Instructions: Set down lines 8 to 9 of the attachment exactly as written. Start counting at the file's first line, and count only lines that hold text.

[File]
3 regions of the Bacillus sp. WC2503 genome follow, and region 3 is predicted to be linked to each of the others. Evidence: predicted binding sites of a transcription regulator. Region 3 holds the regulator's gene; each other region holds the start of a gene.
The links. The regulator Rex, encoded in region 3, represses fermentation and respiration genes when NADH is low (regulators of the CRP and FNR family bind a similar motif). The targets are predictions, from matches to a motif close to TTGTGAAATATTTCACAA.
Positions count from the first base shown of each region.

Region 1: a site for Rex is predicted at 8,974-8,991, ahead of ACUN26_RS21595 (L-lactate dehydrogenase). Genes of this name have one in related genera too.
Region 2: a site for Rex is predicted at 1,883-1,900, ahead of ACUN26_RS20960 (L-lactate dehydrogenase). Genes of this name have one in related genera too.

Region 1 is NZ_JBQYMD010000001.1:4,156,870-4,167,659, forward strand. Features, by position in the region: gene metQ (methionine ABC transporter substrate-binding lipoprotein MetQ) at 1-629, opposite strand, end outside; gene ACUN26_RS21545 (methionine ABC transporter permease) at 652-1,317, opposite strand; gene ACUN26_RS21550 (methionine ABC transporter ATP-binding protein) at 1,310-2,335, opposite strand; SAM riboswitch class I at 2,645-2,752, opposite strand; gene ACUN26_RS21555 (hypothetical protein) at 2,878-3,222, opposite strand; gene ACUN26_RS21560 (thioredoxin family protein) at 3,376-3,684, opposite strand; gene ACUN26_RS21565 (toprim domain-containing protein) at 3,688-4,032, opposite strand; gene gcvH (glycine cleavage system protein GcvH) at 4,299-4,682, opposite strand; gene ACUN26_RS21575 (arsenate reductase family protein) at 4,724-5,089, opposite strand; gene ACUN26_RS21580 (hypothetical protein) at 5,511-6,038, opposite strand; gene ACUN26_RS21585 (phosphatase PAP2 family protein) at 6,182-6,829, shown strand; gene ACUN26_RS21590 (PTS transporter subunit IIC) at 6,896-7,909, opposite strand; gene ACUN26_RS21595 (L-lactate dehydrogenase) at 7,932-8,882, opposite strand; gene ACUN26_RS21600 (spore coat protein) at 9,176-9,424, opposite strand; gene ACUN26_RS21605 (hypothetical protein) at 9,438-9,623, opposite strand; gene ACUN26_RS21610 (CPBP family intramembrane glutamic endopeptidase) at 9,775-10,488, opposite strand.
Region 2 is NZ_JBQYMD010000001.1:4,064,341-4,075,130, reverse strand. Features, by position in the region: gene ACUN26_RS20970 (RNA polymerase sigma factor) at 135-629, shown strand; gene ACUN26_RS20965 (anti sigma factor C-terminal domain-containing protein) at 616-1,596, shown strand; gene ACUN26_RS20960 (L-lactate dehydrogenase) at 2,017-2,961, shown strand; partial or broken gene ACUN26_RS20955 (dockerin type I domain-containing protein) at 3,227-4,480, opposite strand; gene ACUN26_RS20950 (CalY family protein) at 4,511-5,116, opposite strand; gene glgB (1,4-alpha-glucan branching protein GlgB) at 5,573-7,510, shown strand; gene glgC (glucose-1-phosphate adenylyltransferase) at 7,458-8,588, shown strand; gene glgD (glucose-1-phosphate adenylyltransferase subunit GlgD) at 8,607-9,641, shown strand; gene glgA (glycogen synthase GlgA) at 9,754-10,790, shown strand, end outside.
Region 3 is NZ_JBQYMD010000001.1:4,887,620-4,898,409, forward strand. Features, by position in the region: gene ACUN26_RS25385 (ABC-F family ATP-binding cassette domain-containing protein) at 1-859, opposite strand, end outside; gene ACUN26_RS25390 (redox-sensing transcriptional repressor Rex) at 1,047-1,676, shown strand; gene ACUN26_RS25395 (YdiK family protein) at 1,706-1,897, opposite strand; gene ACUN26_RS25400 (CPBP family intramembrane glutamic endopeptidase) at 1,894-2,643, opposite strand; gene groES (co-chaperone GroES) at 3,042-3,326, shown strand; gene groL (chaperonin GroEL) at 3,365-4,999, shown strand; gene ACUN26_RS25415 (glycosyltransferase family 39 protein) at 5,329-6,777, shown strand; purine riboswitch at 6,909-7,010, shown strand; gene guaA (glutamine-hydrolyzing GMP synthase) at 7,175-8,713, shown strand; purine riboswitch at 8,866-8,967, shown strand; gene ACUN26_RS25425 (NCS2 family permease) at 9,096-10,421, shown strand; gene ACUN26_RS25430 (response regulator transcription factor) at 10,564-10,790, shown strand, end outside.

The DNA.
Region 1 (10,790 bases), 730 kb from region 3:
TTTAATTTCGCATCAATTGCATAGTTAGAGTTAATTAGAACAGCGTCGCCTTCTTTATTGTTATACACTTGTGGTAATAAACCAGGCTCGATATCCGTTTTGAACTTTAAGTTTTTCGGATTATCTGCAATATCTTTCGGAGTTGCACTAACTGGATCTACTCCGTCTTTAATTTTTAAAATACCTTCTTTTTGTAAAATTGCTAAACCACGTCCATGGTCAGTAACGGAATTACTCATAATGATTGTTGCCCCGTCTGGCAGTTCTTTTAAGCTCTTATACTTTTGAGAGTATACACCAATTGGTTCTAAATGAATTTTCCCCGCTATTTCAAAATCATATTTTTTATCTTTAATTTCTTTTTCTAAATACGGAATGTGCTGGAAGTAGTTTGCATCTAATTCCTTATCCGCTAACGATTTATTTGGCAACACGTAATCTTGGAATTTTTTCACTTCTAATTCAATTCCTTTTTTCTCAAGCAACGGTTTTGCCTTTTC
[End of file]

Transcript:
Region 3 is NZ_JBQYMD010000001.1:4,887,620-4,898,409, forward strand. Features, by position in the region: gene ACUN26_RS25385 (ABC-F family ATP-binding cassette domain-containing protein) at 1-859, opposite strand, end outside; gene ACUN26_RS25390 (redox-sensing transcriptional repressor Rex) at 1,047-1,676, shown strand; gene ACUN26_RS25395 (YdiK family protein) at 1,706-1,897, opposite strand; gene ACUN26_RS25400 (CPBP family intramembrane glutamic endopeptidase) at 1,894-2,643, opposite strand; gene groES (co-chaperone GroES) at 3,042-3,326, shown strand; gene groL (chaperonin GroEL) at 3,365-4,999, shown strand; gene ACUN26_RS25415 (glycosyltransferase family 39 protein) at 5,329-6,777, shown strand; purine riboswitch at 6,909-7,010, shown strand; gene guaA (glutamine-hydrolyzing GMP synthase) at 7,175-8,713, shown strand; purine riboswitch at 8,866-8,967, shown strand; gene ACUN26_RS25425 (NCS2 family permease) at 9,096-10,421, shown strand; gene ACUN26_RS25430 (response regulator transcription factor) at 10,564-10,790, shown strand, end outside.

The DNA.